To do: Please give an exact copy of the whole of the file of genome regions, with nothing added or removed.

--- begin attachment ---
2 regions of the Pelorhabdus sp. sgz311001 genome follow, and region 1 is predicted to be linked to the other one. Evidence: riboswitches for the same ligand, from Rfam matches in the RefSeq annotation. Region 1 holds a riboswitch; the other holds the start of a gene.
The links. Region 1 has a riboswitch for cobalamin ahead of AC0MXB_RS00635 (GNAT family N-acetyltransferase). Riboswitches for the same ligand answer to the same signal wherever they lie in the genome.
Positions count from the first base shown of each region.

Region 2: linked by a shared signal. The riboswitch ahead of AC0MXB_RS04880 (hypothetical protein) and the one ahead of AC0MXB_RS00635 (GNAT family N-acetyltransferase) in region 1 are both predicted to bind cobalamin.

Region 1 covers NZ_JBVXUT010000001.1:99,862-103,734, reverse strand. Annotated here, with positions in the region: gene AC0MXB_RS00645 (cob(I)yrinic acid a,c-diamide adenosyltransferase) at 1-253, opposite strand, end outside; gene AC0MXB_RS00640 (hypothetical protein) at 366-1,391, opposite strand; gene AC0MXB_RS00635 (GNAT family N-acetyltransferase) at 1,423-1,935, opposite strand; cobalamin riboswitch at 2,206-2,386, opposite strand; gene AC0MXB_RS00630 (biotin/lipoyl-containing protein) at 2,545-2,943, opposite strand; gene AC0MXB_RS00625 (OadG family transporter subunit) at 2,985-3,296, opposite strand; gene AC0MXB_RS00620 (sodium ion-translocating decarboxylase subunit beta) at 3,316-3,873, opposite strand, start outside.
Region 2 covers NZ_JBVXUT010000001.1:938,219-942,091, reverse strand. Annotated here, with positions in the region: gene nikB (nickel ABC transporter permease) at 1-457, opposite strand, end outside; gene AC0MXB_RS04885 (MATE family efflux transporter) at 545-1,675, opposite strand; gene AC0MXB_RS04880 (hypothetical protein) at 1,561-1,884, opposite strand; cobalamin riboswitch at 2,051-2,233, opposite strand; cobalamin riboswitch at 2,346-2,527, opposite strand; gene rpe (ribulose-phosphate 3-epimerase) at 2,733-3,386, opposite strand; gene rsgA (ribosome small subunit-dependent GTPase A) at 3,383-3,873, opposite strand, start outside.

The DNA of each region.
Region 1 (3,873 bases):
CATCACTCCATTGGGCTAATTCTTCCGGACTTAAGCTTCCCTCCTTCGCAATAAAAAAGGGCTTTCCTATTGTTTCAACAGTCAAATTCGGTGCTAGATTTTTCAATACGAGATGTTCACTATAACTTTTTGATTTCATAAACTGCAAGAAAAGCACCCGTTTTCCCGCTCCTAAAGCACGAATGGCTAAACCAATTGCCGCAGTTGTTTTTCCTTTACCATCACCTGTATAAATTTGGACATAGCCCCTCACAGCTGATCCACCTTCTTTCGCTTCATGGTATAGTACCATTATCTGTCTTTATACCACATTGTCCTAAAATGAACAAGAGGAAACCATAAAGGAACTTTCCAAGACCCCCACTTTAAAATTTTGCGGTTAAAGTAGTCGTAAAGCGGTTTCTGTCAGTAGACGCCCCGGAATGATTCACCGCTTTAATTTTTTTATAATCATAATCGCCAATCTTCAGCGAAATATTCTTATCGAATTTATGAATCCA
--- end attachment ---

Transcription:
2 regions of the Pelorhabdus sp. sgz311001 genome follow, and region 1 is predicted to be linked to the other one. Evidence: riboswitches for the same ligand, from Rfam matches in the RefSeq annotation. Region 1 holds a riboswitch; the other holds the start of a gene.
The links. Region 1 has a riboswitch for cobalamin ahead of AC0MXB_RS00635 (GNAT family N-acetyltransferase). Riboswitches for the same ligand answer to the same signal wherever they lie in the genome.
Positions count from the first base shown of each region.

Region 2: linked by a shared signal. The riboswitch ahead of AC0MXB_RS04880 (hypothetical protein) and the one ahead of AC0MXB_RS00635 (GNAT family N-acetyltransferase) in region 1 are both predicted to bind cobalamin.

Region 1 covers NZ_JBVXUT010000001.1:99,862-103,734, reverse strand. Annotated here, with positions in the region: gene AC0MXB_RS00645 (cob(I)yrinic acid a,c-diamide adenosyltransferase) at 1-253, opposite strand, end outside; gene AC0MXB_RS00640 (hypothetical protein) at 366-1,391, opposite strand; gene AC0MXB_RS00635 (GNAT family N-acetyltransferase) at 1,423-1,935, opposite strand; cobalamin riboswitch at 2,206-2,386, opposite strand; gene AC0MXB_RS00630 (biotin/lipoyl-containing protein) at 2,545-2,943, opposite strand; gene AC0MXB_RS00625 (OadG family transporter subunit) at 2,985-3,296, opposite strand; gene AC0MXB_RS00620 (sodium ion-translocating decarboxylase subunit beta) at 3,316-3,873, opposite strand, start outside.
Region 2 covers NZ_JBVXUT010000001.1:938,219-942,091, reverse strand. Annotated here, with positions in the region: gene nikB (nickel ABC transporter permease) at 1-457, opposite strand, end outside; gene AC0MXB_RS04885 (MATE family efflux transporter) at 545-1,675, opposite strand; gene AC0MXB_RS04880 (hypothetical protein) at 1,561-1,884, opposite strand; cobalamin riboswitch at 2,051-2,233, opposite strand; cobalamin riboswitch at 2,346-2,527, opposite strand; gene rpe (ribulose-phosphate 3-epimerase) at 2,733-3,386, opposite strand; gene rsgA (ribosome small subunit-dependent GTPase A) at 3,383-3,873, opposite strand, start outside.

The DNA of each region.
Region 1 (3,873 bases):
CATCACTCCATTGGGCTAATTCTTCCGGACTTAAGCTTCCCTCCTTCGCAATAAAAAAGGGCTTTCCTATTGTTTCAACAGTCAAATTCGGTGCTAGATTTTTCAATACGAGATGTTCACTATAACTTTTTGATTTCATAAACTGCAAGAAAAGCACCCGTTTTCCCGCTCCTAAAGCACGAATGGCTAAACCAATTGCCGCAGTTGTTTTTCCTTTACCATCACCTGTATAAATTTGGACATAGCCCCTCACAGCTGATCCACCTTCTTTCGCTTCATGGTATAGTACCATTATCTGTCTTTATACCACATTGTCCTAAAATGAACAAGAGGAAACCATAAAGGAACTTTCCAAGACCCCCACTTTAAAATTTTGCGGTTAAAGTAGTCGTAAAGCGGTTTCTGTCAGTAGACGCCCCGGAATGATTCACCGCTTTAATTTTTTTATAATCATAATCGCCAATCTTCAGCGAAATATTCTTATCGAATTTATGAATCCA